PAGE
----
Project failure isn’t something we set out for – but it just happens and sometimes we can’t do anything about it. Yes, sometimes we screwed up. Or our team screwed up. Or the project was a no-win situation from the beginning and we didn’t see it or we were in denial or we thought we could “give it a go.”
But, no project manager ever starts out an engagement thinking, “I hope this project tanks.” It’s just not part of our human nature. That said there are just times when a project is beyond saving or two sides simply aren’t going to get to a point of mutual agreement on the outstanding issues. It may become clear at that point that moving forward is in no one’s best interest. How we close down such a project is probably something to be discussed in another article. I will make not of that and address that soon. But right now I’d like to look at some of the signs that can be indicators that the project may need to be laid to rest. Or at least halted until more information is available, better requirements are defined, a business structure has changed making the project goals clearer, or personnel who are getting in the way of progress are turned over.
As you read through my thoughts on reasons a project may just need to be put to rest, please be thinking about your own reasons or possibly a project failure you experienced from your past and let’s discuss. For the purposes of discussion here, I’ve narrowed it down to four general reasons that I’ve either experienced or witnessed others go through that are signs that a project may have jumped the shark and needs to be put out of its misery…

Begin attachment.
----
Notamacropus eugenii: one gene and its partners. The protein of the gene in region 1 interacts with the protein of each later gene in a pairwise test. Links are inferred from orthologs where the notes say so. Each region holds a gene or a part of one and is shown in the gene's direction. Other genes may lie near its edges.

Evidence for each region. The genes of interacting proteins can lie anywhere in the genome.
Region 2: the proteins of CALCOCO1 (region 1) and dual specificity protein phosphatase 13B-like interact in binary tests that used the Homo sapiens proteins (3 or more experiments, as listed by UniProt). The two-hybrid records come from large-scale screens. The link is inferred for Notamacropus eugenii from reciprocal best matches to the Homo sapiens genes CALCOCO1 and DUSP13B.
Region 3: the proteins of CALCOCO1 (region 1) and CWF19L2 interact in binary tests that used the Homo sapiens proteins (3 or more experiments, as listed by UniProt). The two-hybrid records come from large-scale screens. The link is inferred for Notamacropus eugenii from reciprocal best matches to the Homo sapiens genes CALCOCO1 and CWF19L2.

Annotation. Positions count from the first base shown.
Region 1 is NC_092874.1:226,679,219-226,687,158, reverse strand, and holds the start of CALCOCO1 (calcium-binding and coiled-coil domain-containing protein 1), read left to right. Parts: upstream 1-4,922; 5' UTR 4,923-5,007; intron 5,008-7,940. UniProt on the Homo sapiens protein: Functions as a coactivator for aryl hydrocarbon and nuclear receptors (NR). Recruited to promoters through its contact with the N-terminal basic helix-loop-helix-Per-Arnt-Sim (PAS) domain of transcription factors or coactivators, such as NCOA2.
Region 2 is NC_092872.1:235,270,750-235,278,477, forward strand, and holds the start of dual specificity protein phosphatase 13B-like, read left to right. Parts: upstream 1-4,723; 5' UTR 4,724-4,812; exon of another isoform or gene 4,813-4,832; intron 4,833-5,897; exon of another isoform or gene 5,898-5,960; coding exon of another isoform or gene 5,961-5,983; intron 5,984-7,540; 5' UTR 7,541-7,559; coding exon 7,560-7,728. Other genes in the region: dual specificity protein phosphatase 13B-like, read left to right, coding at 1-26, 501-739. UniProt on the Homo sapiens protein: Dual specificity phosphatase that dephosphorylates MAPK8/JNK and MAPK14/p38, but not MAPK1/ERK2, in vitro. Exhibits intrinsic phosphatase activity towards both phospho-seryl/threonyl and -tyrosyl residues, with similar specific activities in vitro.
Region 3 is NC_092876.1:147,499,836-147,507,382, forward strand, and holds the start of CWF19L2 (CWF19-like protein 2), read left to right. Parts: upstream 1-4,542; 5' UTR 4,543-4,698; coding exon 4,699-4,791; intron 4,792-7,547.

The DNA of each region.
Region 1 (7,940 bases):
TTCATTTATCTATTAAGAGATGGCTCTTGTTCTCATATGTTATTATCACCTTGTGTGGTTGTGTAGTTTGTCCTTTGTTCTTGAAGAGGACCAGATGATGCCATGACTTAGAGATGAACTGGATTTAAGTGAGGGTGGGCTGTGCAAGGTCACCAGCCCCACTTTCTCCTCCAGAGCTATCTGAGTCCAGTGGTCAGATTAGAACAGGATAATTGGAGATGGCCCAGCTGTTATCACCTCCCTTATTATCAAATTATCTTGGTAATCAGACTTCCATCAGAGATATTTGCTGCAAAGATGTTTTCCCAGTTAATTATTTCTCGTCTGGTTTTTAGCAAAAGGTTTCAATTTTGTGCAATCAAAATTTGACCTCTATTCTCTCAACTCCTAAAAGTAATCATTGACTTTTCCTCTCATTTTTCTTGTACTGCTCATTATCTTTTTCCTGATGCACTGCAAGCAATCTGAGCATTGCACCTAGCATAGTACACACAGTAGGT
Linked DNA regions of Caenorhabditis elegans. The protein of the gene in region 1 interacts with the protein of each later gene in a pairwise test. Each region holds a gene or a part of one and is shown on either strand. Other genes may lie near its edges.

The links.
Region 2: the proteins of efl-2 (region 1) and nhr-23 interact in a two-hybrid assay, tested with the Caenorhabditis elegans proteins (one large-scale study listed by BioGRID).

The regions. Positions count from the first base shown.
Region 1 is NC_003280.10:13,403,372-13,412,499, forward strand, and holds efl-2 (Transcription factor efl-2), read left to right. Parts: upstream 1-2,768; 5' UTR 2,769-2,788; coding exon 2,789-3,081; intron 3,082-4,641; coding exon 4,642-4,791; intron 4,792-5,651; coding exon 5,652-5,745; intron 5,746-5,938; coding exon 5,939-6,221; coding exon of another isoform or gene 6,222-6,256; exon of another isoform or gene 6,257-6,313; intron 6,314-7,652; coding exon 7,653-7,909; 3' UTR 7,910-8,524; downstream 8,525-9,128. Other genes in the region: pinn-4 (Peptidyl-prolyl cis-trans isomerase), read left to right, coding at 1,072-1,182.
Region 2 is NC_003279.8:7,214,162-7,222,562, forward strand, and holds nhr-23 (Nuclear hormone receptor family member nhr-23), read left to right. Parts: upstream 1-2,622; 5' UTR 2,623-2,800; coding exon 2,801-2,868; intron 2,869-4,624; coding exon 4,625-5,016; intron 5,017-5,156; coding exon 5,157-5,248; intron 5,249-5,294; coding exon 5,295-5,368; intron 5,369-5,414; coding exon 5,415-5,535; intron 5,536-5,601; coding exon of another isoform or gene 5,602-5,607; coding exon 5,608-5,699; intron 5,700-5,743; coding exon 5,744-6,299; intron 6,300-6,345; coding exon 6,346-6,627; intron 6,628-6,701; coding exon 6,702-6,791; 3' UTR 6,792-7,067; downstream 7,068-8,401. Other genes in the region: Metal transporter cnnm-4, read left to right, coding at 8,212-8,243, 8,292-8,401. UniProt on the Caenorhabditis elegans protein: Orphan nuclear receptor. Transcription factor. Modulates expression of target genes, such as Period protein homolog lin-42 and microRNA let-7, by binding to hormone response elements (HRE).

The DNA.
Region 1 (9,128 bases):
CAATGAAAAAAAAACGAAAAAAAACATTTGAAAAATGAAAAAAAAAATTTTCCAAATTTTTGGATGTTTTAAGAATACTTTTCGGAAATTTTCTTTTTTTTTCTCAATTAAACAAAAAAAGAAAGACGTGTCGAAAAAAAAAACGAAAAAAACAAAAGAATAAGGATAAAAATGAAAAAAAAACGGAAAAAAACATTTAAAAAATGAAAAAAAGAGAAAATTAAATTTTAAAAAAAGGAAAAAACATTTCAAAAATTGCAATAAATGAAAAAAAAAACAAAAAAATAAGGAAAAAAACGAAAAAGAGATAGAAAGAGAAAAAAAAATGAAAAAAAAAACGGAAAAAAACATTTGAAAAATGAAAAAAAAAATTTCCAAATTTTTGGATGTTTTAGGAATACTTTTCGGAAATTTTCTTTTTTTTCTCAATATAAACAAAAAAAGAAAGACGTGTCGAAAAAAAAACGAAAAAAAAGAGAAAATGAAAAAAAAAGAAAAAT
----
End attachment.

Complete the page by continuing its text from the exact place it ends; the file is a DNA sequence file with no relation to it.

Creep of the project scope can’t be stopped
I’m not talking here about small disagreements in where the line in the sand needs to be drawn in terms of project scope. There are rare cases where the kickoff meeting happens and you move into planning with the customer and what you thought was a ‘defined’ project has turned into a mess. The customer expected ‘x’ and you planned to deliver ‘y.’ Sometimes it’s an issue that started during the sales process and wasn’t glaringly obvious until the skilled resources who truly understand the solution are sitting down with the customer and planning out the implementation. This is where the tire meets the road – often really for the first time – and the customer says, “wait, that’s not what I was told by Sales.” Or, “I was told I could have this for free and now you’re telling me that’s an 200 hour effort?” Sometimes these situations can be handled through negotiation and sometimes they can’t. When they can’t and it’s become obvious that you’re at a stalemate, it’s likely time to call the project off or place it on hold until clear and decisive plans can be made.
Future project phases are being questioned or canceled
This one may not be cause to actually cancel the remainder of the project, but it is likely time to implement what you have, assuming you’ve got a workable solution through the phases already rolled out, and leave the rest of the project until the work is better defined. Customer priorities and infrastructure changes can cause future phases of a project to come into question. Are they still needed? Should the order of the phases be changed? It’s nearly impossible to keep your expensive project resources intact while the customer takes two months to decide so it’s usually a good stopping point to give the customer a chance to regroup and figure out how they want to spend the rest of their project dollars – and if they even want and need to.
That’s two of my four. In part 2 of this two part series we will look at my other two general areas: When we hit the ceiling of project funding and there is no more money, and when the customer side of the project seems like a revolving door and it’s difficult or impossible to get the necessary customer focus directed toward your project.